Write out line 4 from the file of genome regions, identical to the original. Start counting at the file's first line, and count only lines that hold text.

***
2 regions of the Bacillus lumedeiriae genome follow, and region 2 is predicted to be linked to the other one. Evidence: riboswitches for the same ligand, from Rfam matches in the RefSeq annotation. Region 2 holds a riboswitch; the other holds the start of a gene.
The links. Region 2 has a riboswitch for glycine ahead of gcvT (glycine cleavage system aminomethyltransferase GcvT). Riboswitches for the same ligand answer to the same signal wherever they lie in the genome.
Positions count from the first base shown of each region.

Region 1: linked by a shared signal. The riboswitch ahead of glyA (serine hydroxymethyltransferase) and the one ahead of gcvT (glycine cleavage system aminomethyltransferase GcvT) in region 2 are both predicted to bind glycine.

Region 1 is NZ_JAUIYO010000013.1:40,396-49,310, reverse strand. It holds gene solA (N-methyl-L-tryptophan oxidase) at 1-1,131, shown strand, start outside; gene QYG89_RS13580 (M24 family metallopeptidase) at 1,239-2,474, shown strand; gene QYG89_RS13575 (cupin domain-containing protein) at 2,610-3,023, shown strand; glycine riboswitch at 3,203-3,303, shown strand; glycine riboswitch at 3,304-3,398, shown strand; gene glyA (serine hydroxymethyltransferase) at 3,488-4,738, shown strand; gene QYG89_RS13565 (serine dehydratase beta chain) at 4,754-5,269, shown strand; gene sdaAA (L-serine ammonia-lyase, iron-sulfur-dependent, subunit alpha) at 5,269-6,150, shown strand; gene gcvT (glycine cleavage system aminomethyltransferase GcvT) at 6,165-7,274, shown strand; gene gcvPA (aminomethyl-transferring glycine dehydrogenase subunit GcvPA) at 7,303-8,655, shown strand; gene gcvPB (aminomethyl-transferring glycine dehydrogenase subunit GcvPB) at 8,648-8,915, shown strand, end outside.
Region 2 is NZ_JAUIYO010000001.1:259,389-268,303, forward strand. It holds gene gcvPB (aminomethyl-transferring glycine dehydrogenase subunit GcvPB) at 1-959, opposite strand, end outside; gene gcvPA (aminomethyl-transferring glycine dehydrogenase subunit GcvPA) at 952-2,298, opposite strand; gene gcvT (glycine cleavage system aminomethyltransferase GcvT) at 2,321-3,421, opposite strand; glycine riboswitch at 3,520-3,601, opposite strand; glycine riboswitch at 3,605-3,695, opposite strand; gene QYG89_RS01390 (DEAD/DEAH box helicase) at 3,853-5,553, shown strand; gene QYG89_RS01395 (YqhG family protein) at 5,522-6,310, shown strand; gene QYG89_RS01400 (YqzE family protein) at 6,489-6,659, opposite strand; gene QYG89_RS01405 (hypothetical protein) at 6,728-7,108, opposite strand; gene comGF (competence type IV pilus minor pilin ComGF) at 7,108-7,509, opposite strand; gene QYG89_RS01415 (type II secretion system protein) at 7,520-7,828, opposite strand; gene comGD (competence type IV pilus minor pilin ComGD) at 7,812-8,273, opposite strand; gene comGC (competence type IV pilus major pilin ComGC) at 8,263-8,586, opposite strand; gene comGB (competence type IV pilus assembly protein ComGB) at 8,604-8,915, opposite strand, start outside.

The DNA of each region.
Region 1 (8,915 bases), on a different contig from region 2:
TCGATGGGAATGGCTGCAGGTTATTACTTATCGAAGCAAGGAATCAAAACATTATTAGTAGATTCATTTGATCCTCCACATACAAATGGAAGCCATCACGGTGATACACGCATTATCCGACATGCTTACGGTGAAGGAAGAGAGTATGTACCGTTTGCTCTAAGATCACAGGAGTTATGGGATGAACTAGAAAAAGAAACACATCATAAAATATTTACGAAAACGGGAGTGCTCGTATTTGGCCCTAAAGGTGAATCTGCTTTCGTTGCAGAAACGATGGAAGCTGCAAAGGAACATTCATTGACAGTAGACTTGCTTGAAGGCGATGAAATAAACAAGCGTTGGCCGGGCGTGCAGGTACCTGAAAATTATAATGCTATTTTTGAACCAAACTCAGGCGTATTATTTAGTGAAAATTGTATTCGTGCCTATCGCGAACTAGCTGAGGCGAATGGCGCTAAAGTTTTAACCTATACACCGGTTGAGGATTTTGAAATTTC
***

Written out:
Region 1: linked by a shared signal. The riboswitch ahead of glyA (serine hydroxymethyltransferase) and the one ahead of gcvT (glycine cleavage system aminomethyltransferase GcvT) in region 2 are both predicted to bind glycine.